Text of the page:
YouTube says policy is to remove anything that goes against WHO from platform

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In another glaring sign of the Orwellian authoritarianism creeping up across the world amid the coronavirus crisis, YouTube has announced that any videos sharing information that contradicts the advice and recommendations of the discredited World Health Organization will be promptly removed from its platform.

Speaking with CNN chief media correspondent Brian Stelter on Sunday, YouTube CEO Susan Wojcicki admitted that the goal is to raise the visibility of so-called “authoritative sources,” i.e., organizations like the WHO, as well as the mainstream media outlets that echo these organizations’ propaganda.

Anything that would go against World Health Organization recommendations would be a violation of our policy. And so remove is another really important part of our policy,” she declared.

Listen to the interview below (disable your adblocker if the video doesn’t appear):

“We have served billions of impressions across our network that come from all the different public health organizations, and made sure that people understand what are the resources,” she said as the interview began.

“We have actually seen a 75 percent increase in the news coming from authoritative sources …. [a]nd so we talk about that as raising authoritative information. But then we also talk about removing information that is problematic, you know.”

She then proceeded to provide examples of so-called “problematic” information.

“Of course, anything that is medically unsubstantiated,” she said. “So people saying, like, take vitamin C, you know, take turmeric, like, those are — will cure you. Those are the examples of things that would be a violation of our policy.”

To be clear, vitamin C and turmeric have in fact shown certain “anti-corona virus effects in laboratory studies, including results in animals. Some of these have a long history of human use for treating infections,” according to Dr. Leo Galland, MD.

“COVID-19 enters human cells by attaching to a protein on the cell surface called ACE-2. … When corona virus binds to ACE-2, the protein loses its enzyme activity. In the words of one scientist, COVID-19 produces ‘ACE-2 exhaustion,'” he wrote in a handbook that’s been published by multiple local media outlets.

Furthermore, “ACE-2 exhaustion” (not to be confused with AOC exhaustion) can be combated to some degree by turmeric.

“Regular aerobic exercise and a plant-based whole foods diet are associated with improved ACE-2 function. Natural substances shown to enhance ACE-2 function include curcumin (a set of flavonoids found in the spice turmeric),” he explained.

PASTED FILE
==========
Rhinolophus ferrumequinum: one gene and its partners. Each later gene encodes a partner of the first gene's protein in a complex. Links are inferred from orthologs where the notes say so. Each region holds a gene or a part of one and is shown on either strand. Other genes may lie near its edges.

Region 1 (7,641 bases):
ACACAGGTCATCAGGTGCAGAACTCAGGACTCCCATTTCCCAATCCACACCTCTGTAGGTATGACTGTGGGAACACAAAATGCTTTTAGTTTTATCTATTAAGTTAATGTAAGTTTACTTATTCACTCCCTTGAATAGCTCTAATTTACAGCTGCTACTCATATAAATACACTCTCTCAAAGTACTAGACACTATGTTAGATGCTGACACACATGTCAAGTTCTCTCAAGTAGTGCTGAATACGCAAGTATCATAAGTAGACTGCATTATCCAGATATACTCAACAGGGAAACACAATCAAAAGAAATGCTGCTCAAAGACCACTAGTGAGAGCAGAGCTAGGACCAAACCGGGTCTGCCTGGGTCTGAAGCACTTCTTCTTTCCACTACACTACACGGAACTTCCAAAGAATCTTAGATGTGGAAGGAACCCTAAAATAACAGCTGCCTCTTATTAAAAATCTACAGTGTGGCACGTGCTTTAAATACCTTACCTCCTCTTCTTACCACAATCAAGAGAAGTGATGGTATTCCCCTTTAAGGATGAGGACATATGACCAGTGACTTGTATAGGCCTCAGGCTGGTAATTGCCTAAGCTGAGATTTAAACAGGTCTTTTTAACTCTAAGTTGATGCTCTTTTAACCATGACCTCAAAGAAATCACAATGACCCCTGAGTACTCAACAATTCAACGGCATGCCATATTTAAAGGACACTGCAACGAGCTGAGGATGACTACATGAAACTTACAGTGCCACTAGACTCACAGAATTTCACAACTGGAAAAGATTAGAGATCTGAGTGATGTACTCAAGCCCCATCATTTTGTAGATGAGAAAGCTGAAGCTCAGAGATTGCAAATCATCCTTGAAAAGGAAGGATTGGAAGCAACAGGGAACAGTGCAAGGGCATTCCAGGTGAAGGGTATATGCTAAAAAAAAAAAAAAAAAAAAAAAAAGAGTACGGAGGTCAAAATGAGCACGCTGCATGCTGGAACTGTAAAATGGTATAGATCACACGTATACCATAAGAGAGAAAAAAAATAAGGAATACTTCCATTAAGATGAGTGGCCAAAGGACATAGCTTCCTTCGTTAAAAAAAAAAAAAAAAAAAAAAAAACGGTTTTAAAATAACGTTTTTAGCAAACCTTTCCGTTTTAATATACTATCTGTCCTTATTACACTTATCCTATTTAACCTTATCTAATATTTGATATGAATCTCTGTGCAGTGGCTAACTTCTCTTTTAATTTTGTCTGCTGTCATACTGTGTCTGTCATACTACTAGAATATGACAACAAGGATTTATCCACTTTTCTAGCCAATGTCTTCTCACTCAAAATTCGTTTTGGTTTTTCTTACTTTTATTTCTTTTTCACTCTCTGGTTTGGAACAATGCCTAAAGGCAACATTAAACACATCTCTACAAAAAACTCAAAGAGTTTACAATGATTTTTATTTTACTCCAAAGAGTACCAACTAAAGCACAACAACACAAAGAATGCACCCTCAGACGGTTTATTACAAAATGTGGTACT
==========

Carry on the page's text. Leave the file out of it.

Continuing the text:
If shared to YouTube, would Dr. Galland’s recommendations be removed?

Something similar may hold true for vitamin C, which has reportedly been used in large doses by some of New York State’s largest hospitals to treat coronavirus patients.

“Dr. Andrew G. Weber, a pulmonologist and critical-care specialist affiliated with two Northwell Health facilities on Long Island, said his intensive-care patients with the coronavirus immediately receive 1,500 milligrams of intravenous vitamin C,” the New York Post reported late last month. “Identical amounts of the powerful antioxidant are then readministered three or four times a day, he said.”

In a statement to the Post, Weber added: “The patients who received vitamin C did significantly better than those who did not get vitamin C. It helps a tremendous amount, but it is not highlighted because it’s not a sexy drug.”

If shared to YouTube, would his testimony also be removed?

These seem like worthy questions to ask Wojcicki, yet neither were posed by Stelter. Nor did he question YouTube’s CEO about the false information disseminated by the WHO.

In a tweet posted in mid-January that remains up on Twitter as of late April, the organization tweeted a study from the Chinese Communist Party claiming that humans couldn’t spread the coronavirus to each other.


This may very well be the lie of the year, though it’s only been amplified — not challenged — by America’s mainstream establishment media.

Case in point:

Yet both the WHO and the Post are allowed to operate unrestricted on YouTube …

What’s more disturbing still is that anyone who challenged the WHO’s propaganda two months ago would have presumably seen their accurate videos removed and their accounts potentially deactivated under YouTube’s new “misinformation” policy.

As critics have noted, this doesn’t seem right:


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